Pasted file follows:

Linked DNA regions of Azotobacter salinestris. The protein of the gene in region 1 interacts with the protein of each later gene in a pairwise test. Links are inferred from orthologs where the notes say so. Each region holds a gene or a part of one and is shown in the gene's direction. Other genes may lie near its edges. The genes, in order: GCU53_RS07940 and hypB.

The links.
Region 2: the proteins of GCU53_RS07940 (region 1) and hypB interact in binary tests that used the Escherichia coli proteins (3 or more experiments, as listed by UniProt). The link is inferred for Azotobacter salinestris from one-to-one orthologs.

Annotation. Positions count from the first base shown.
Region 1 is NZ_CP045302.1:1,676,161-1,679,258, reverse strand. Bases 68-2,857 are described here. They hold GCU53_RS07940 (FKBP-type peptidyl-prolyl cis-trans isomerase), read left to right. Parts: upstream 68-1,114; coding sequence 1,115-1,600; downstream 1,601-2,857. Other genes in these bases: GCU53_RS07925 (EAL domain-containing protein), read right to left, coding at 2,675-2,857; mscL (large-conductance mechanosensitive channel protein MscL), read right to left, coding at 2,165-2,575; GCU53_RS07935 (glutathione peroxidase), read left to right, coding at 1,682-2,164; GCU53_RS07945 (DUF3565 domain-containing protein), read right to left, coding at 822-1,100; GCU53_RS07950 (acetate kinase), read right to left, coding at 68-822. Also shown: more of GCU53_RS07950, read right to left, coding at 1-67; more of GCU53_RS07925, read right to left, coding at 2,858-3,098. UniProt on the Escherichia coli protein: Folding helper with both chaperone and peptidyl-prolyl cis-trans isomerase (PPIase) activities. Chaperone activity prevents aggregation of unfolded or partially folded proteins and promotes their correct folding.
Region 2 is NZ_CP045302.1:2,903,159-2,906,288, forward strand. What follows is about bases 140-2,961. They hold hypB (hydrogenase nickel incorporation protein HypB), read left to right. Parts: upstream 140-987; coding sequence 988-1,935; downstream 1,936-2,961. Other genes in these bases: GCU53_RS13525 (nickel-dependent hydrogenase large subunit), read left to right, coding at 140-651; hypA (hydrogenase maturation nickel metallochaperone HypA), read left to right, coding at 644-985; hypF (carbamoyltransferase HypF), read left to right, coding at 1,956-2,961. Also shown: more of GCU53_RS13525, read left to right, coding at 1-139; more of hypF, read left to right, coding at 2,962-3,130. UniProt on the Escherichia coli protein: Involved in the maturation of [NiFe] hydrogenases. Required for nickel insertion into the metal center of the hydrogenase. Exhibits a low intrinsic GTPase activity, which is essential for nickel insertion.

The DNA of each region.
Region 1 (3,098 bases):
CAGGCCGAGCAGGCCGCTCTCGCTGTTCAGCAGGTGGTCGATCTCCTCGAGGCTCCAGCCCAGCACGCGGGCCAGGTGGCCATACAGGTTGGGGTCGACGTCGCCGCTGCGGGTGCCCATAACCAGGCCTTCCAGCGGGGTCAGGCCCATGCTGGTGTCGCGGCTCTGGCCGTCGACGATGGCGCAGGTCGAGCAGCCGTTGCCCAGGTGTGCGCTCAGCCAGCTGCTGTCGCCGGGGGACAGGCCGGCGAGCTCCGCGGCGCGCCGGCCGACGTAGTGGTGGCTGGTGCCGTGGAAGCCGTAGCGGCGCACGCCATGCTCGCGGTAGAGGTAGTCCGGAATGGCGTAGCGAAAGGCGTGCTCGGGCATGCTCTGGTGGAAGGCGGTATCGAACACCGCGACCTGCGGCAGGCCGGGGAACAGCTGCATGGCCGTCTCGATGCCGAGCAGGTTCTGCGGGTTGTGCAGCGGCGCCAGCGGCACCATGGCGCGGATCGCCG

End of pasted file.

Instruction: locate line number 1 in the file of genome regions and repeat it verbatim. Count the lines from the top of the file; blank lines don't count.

Linked DNA regions of Azotobacter salinestris. The protein of the gene in region 1 interacts with the protein of each later gene in a pairwise test. Links are inferred from orthologs where the notes say so. Each region holds a gene or a part of one and is shown in the gene's direction. Other genes may lie near its edges. The genes, in order: GCU53_RS07940 and hypB.